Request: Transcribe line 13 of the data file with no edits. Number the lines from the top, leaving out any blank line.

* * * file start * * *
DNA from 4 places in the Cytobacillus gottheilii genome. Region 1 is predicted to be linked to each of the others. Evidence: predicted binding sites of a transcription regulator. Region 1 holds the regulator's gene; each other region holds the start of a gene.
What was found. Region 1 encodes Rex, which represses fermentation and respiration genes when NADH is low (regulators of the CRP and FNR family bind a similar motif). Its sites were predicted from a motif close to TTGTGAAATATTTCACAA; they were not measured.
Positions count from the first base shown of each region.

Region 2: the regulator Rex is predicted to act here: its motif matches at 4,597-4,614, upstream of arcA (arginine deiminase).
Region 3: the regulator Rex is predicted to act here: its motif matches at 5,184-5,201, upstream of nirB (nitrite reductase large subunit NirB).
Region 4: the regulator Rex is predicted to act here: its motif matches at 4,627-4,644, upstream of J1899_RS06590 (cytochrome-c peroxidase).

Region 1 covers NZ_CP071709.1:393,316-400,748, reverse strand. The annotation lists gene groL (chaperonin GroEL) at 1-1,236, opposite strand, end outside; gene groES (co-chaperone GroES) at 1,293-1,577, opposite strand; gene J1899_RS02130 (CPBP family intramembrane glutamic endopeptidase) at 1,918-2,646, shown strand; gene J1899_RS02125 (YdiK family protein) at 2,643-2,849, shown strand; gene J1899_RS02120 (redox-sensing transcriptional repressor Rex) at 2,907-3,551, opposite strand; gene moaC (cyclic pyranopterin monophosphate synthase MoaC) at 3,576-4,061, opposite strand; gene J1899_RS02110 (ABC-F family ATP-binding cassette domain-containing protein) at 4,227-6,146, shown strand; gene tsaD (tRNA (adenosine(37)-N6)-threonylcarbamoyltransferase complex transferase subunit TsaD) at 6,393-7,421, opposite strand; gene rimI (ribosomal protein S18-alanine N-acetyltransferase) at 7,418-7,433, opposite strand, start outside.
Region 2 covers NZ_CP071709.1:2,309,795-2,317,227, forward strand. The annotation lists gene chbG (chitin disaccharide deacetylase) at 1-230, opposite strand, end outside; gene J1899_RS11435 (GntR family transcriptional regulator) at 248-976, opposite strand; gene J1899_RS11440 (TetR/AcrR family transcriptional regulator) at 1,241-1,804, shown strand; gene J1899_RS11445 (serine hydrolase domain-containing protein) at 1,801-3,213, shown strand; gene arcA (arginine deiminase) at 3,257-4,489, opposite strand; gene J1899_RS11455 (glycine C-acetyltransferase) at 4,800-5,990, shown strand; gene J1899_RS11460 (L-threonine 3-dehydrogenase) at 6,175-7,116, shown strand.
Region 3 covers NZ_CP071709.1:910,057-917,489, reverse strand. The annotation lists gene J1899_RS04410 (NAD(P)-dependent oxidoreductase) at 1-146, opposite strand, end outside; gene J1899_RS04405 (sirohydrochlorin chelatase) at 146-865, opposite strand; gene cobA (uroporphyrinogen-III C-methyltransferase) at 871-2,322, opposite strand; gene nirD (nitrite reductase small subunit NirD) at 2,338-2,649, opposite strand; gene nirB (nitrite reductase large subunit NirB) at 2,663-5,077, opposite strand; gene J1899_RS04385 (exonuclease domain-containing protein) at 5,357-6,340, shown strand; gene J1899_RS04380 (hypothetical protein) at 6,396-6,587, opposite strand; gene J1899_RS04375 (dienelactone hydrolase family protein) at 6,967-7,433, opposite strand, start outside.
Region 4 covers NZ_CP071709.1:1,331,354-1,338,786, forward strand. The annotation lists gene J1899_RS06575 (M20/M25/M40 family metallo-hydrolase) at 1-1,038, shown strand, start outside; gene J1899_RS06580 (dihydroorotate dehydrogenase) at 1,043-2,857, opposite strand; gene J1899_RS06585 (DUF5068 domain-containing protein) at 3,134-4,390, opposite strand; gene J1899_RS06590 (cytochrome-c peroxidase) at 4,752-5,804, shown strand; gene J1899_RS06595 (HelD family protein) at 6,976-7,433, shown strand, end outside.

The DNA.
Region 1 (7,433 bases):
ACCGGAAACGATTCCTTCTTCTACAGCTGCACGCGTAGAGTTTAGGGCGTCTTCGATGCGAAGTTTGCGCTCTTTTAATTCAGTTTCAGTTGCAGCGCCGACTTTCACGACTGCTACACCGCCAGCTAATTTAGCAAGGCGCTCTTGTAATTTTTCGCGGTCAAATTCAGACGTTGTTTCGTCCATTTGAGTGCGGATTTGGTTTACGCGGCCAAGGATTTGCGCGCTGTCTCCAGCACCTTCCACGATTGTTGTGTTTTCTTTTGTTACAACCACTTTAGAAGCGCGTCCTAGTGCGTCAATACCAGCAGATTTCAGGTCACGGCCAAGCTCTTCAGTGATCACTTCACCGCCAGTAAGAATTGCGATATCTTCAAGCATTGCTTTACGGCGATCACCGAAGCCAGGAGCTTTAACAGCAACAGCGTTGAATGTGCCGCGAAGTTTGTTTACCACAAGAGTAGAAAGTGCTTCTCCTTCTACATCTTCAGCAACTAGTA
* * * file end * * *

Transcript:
ACCGGAAACGATTCCTTCTTCTACAGCTGCACGCGTAGAGTTTAGGGCGTCTTCGATGCGAAGTTTGCGCTCTTTTAATTCAGTTTCAGTTGCAGCGCCGACTTTCACGACTGCTACACCGCCAGCTAATTTAGCAAGGCGCTCTTGTAATTTTTCGCGGTCAAATTCAGACGTTGTTTCGTCCATTTGAGTGCGGATTTGGTTTACGCGGCCAAGGATTTGCGCGCTGTCTCCAGCACCTTCCACGATTGTTGTGTTTTCTTTTGTTACAACCACTTTAGAAGCGCGTCCTAGTGCGTCAATACCAGCAGATTTCAGGTCACGGCCAAGCTCTTCAGTGATCACTTCACCGCCAGTAAGAATTGCGATATCTTCAAGCATTGCTTTACGGCGATCACCGAAGCCAGGAGCTTTAACAGCAACAGCGTTGAATGTGCCGCGAAGTTTGTTTACCACAAGAGTAGAAAGTGCTTCTCCTTCTACATCTTCAGCAACTAGTA